The Metropolitan museum of Manila, that is, which I visited yesterday to view the ancient Philippine maps exhibit.
The Manila Met is a small museum in the Bangko Sentral ng Pilipinas compound, and it has a gold and earthenware gallery at the basement, some sculptures, and some paintings and replicas by Felix Resureccion Hidalgo and Juan Luna.
They are all very interesting, for anyone who wants to increase or refresh their knowledge of Philippine History.
Below are the tidbits I got:
1. Ancient Filipinos (who weren’t called Filipinos then) knew how to work gold, with some techniques, like that used in maharajah sashes, only found in the Philippines. I am not particularly inclined towards jewellery and non-functional ornaments, but I found their crocodile appliqué really nice. I would buy one if they’re available in the market today.
2. Warriors wore gold leglets. I was only familiar with bracelets and anklets until yesterday. And the Filipino word for warrior is bagani.
3. Allain Manesson Mallet, a French cartographer, in 1682 said of Manila:
– People bathed all day for pleasure and cleanliness (Probably in Manila Bay and Pasig River)
– We had rice wine and oranges (I have never tasted Manila rice wine and didn’t know it existed.)
– Sugar was super cheap because the Spaniards built lots of sugar mills
– Manila is clean and beautiful and people are able to walk shaded all day
– There were 2,000 Spaniards, 2,000 Indios, but 20,000 Sangleys. (I am not sure about his numbers, as how can Sangleys, or Chinese immigrants, outnumber the Indios unless perhaps he was referring only to residents of Intramuros).
I love walking and exploring on foot is one of the things I look forward to in foreign travels. The Manila I was born into is sadly not conducive for walking.
I love maps and how ancient maps give me that something that I used to know poignance.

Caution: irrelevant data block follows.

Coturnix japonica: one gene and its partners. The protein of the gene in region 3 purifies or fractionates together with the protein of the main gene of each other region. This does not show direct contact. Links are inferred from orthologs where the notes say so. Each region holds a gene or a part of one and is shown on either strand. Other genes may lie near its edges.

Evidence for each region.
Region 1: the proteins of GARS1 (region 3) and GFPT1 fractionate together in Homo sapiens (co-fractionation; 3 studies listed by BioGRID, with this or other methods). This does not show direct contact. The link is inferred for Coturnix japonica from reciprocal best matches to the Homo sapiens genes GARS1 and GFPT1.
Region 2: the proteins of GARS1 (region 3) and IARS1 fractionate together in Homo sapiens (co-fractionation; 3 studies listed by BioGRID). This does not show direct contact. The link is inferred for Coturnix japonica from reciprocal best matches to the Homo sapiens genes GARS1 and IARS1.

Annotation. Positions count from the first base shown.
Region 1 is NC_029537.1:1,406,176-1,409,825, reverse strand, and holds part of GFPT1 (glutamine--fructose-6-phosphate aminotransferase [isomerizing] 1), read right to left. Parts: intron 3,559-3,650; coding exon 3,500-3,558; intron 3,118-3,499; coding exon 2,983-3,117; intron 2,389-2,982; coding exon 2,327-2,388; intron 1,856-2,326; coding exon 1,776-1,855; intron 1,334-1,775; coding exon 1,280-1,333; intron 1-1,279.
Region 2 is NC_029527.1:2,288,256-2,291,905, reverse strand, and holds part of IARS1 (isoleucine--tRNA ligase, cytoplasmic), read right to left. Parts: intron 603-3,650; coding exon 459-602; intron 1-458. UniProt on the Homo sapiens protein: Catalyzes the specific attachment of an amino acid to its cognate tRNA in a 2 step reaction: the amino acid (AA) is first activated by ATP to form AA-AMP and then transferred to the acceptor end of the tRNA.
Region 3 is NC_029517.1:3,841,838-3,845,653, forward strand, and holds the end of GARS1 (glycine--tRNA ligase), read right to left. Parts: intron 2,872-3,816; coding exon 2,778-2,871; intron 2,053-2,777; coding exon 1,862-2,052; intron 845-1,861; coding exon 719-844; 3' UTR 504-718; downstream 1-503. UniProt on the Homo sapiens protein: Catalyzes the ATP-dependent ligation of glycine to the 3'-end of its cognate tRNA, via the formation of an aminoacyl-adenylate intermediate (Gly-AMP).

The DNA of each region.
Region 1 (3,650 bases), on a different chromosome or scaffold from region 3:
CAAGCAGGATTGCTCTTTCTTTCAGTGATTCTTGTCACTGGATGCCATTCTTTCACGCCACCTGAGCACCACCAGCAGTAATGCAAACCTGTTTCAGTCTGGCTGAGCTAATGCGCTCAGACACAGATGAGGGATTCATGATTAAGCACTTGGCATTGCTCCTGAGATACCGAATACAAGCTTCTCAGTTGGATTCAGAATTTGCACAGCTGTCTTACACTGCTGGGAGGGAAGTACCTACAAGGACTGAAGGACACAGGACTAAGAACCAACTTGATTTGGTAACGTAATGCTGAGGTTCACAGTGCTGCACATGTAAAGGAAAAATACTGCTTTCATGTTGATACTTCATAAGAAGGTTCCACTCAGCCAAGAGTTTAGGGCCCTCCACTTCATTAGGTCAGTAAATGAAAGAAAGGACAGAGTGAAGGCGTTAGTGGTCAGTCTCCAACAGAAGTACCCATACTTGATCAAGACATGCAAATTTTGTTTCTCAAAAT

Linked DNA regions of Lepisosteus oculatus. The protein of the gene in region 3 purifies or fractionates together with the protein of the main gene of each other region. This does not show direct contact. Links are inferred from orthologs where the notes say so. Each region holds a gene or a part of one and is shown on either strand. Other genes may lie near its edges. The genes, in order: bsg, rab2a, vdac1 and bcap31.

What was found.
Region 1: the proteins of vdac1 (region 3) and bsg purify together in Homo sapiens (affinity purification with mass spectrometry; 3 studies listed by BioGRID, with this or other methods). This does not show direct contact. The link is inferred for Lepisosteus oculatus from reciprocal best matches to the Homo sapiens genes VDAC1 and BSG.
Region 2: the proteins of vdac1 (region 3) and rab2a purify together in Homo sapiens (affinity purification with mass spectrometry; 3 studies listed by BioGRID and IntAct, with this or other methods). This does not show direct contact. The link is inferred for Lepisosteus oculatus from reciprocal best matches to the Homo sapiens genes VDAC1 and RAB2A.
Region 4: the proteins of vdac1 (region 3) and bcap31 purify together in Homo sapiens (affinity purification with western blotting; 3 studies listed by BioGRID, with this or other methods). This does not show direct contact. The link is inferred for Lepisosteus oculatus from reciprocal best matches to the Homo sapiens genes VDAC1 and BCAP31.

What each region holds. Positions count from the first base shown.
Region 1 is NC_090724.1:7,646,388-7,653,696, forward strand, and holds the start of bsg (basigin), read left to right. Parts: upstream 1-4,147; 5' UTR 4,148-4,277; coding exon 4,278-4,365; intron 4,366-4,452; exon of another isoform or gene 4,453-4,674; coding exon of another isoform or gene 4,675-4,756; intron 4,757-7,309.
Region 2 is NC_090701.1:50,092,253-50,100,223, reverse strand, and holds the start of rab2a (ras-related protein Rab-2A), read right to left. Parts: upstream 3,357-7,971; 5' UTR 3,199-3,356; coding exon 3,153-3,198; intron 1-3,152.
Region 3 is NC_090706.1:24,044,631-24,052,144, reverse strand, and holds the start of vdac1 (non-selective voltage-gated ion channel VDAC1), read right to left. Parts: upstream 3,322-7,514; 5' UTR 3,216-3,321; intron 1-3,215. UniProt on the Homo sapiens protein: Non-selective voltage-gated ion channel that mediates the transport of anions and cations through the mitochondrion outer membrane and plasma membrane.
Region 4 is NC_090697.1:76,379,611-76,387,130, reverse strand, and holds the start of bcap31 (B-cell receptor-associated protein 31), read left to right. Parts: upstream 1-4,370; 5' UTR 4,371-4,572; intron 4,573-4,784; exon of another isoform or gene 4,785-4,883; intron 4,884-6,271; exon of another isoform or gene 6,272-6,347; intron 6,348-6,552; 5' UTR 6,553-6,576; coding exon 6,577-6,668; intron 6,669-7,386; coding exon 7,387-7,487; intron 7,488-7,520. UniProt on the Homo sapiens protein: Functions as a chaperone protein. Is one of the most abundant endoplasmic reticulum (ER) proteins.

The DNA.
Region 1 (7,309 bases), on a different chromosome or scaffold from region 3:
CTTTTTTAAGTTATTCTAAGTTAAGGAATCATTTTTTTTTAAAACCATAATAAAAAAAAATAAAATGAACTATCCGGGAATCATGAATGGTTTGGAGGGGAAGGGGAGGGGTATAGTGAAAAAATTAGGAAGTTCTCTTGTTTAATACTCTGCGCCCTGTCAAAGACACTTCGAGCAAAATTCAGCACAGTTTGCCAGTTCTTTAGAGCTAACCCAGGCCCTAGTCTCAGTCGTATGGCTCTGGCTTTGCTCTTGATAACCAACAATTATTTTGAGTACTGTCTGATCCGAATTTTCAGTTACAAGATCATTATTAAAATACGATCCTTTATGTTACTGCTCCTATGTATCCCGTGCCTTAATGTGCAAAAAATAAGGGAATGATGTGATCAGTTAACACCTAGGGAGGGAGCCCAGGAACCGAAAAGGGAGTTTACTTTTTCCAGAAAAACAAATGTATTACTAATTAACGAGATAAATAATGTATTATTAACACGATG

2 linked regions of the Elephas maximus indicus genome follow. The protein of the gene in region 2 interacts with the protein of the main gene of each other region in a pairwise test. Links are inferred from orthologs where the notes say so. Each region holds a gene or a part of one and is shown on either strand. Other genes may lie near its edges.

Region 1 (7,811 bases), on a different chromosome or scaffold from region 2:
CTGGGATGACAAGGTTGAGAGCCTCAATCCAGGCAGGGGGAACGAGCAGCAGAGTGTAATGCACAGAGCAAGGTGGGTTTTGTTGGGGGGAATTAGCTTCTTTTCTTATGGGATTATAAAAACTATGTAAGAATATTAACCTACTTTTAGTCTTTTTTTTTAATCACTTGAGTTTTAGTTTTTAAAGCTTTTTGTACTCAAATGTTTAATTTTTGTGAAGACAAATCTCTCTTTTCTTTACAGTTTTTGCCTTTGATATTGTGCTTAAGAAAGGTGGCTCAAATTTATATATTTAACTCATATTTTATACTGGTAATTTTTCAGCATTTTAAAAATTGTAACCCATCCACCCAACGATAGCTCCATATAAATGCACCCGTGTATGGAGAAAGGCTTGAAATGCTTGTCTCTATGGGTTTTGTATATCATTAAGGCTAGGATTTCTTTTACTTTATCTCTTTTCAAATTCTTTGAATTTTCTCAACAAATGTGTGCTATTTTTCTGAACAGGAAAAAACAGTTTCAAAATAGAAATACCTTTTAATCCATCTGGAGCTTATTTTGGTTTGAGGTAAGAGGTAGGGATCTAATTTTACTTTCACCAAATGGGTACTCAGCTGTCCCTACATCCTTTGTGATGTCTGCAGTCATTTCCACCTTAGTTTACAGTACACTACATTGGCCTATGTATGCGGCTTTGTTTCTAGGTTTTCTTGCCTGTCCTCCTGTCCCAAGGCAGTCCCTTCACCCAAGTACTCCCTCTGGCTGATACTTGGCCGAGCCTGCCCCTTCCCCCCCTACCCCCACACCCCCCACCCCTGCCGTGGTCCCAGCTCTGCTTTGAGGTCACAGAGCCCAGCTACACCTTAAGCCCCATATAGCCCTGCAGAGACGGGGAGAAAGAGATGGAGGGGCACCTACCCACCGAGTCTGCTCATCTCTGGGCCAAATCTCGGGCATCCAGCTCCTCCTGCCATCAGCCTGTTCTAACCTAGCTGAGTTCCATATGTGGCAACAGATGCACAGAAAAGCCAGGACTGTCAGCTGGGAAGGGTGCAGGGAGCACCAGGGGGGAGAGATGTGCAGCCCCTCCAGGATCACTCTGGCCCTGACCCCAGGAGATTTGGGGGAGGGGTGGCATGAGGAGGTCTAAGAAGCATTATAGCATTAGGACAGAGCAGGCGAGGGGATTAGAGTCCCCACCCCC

4. Ferdinand Blumentritt was a catographer.
5. In the 1700s, maps made by various cartographers spelled Bohol, Bojol; Cebu, Zebu; and Palawan, Paragoia/Paragua/Paragoa. Looking at the Palawan map, i surmised it is probably because the island looks like a closed umbrella, with the northern part as the handle.
6. The mother of Philippine maps came out in 1734, made by Pedro Murillo Velarde, drawn and engraved by Filipinos Francisco Suarez and Nicolas dela Cruz Bagay respectively. It showed Panacot Shoal as part of the historical territory of the Philippines. Oddly, Panacot, which means a means to scare, is now known as Panatag, meaning calm or at peace. It was also called Bajo de Masinloc which showed its connection to the town of the same name in Zambales. The name Scarborough I do not know from where it came.
7. Petrus Kaerius of Amsterdam was the first to create a Philippine map with established historical borders in 1598. The Philippines was drawn on its side then, like it was lying in bed. I wonder how a Dutch came to be the first drawer of a Philippine map?
8. The British had an awesome drawing of the map of Manila. I stole a photograph, again, not of the map but of the text of William Nichelson the cartographer.
9. In 1825, Schlieben printed a map of the Philippines together with some African islands as part of the Spanish territories. There was an African island called Fernando Poo.